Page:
Tag Archives: monkey

A photo from my archives: Agra Fort monkey

Agra Fort, India, 2007.

A monkey is trying to shelter from the bright sunlight on a hot afternoon at the Agra Fort.

Less than 2 miles away from the more famous Taj Mahal, the Agra Fort is a UNESCO World Heritage site in itself. Characterised by red-coloured walls, this amazing walled city features a mix of Hindu and Islamic elements. Four gates positioned around the sides of the fort offer an additional display of beautiful 16th century architecture, with the Delhi Gate the masterpiece of this.

A visit is highly recommended! But beware of the monkeys…

A photo from my archives: cheeky monkeys

Kruger National Park, South Africa, 2008.

Well, this isn’t actually just one photo. I simply couldn’t pick one out of the lot. Admittedly, the quality isn’t the best but I love the subjects!

So what’s the story behind this gallery?
Kruger Park. Picnic rest area. Lots of monkeys. Most of them were Vervet monkeys, but there were some baboons running around too.
I didn’t like the baboons, they were too aggressive. So I stopped and stared at a group of Vervet monkeys with babies for a long time. Until I finally decided to capture a few moments on my camera: some of the baby monkeys playing around the trees were really cute! Sweet images of motherhood got my attention too.

And then there was the cheeky one, the cheekiest of them all…the one that caused a moment of chaos in the picnic area. A pack of biscuits on a table was the cause of the mayhem. A pack of biscuits that had been left unattended for about 5 (yes, five!) seconds.
Cheeky monkey saw it, cheeky monkey wanted it.
And cheeky monkey ran as fast as possible, dragged the pack of biscuits away from the humans, and then started nibbling the content…
Do we need any additional scientific evidence that Vervet monkeys love oaty biscuits with chocolate filling?!

Birdwatching and crocodiles in Cat Tien National Park

“I am watching you” said the heron to the crocodile, while standing in the grass by the edge of the lake.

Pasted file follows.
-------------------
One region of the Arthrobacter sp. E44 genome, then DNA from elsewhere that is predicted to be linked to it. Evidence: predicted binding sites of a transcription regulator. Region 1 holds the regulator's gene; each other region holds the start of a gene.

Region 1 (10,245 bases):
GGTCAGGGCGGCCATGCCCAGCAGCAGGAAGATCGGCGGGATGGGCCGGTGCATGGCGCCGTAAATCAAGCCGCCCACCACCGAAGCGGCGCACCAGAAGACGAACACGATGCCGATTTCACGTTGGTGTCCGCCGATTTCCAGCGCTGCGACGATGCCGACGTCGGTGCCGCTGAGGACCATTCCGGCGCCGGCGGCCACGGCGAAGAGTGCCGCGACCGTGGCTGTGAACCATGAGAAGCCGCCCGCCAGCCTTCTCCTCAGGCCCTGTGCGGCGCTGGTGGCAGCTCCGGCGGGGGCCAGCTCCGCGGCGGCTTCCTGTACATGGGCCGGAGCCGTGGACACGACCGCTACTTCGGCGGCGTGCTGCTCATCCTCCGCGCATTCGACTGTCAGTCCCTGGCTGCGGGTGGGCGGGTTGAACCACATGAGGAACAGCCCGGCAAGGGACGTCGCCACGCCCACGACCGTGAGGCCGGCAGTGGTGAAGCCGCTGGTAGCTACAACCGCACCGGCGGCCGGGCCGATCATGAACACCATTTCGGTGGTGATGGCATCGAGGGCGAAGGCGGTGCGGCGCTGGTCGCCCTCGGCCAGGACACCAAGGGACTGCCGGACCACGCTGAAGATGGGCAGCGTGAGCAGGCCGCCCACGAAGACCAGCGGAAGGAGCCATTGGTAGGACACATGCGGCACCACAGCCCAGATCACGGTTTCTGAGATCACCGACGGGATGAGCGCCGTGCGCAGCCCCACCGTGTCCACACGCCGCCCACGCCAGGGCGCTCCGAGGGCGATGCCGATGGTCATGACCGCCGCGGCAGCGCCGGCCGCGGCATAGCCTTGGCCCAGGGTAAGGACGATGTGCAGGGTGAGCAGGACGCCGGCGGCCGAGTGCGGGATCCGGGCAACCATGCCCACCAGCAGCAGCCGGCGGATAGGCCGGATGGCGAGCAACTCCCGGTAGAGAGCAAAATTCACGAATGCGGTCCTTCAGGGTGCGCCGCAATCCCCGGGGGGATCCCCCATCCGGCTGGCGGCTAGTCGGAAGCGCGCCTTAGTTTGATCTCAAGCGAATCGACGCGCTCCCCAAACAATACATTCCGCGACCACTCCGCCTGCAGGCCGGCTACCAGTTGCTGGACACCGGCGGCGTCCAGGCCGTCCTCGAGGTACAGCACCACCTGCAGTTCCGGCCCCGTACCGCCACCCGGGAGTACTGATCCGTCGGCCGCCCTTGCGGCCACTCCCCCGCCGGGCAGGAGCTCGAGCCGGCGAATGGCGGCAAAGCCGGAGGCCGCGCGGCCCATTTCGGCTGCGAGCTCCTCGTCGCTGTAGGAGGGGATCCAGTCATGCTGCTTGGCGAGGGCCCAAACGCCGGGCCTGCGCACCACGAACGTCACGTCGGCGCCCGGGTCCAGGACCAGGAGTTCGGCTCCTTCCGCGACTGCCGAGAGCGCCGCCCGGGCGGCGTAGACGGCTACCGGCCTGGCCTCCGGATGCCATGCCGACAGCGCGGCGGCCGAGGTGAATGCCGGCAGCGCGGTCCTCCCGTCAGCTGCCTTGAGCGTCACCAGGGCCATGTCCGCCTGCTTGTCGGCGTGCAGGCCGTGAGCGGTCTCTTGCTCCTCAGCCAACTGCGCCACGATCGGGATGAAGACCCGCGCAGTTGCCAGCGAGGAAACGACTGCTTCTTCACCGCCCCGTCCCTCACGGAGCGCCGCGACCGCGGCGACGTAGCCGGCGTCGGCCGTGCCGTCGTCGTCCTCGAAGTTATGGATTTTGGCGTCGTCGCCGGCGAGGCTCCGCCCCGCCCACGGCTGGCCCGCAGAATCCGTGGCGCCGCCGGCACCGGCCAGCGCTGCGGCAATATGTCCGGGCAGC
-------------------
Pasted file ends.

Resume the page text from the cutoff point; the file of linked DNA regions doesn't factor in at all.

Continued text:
“I am going to get you” replied the crocodile to the heron, while swimming back and forth, slowly approaching the bird then moving further away as if studying what was the best approach.

Purple heron
Purple heron flying away from the croc

The “dance” between them kept us entertained for some time, as we were resting at the ranger station by Crocodile Lake. After an early start (6:30am), a lot of birdwatching and a 5Km walk, we had reached the lake by 10:30am and were now observing animal behaviour around us.

I am on a 3-day birdwatching tour in the Cat Tien National Park, Vietnam, with my Aussie travel buddies. Let’s be clear: I am not a birdwatcher and to the complete disappointment of our guide I can barely remember two-three names of birds even after seeing them dozens of times. But the tour is very interesting and a great opportunity to visit the National Park and get to know its varied fauna.

Black-shanked langur
Black-shanked douc

One of the best sightings of today (apart from the dance between heron and crocodile) was actually a monkey: the endangered black-shanked douc (Pygathrix nigripes). The individual we saw was on a watch, sitting high up on a tree for quite some time. Unfortunately the long lens on my camera is “only” 300mm, so taking decent photos proved challenging.
Only when birds were quite close, I managed to take some cool shots:

Stripe-throated bulbul
Stripe-throated bulbul (Pycnonotus finlaysoni)

But don’t ask me any birds’ names tomorrow morning as I will have probably forgotten them all!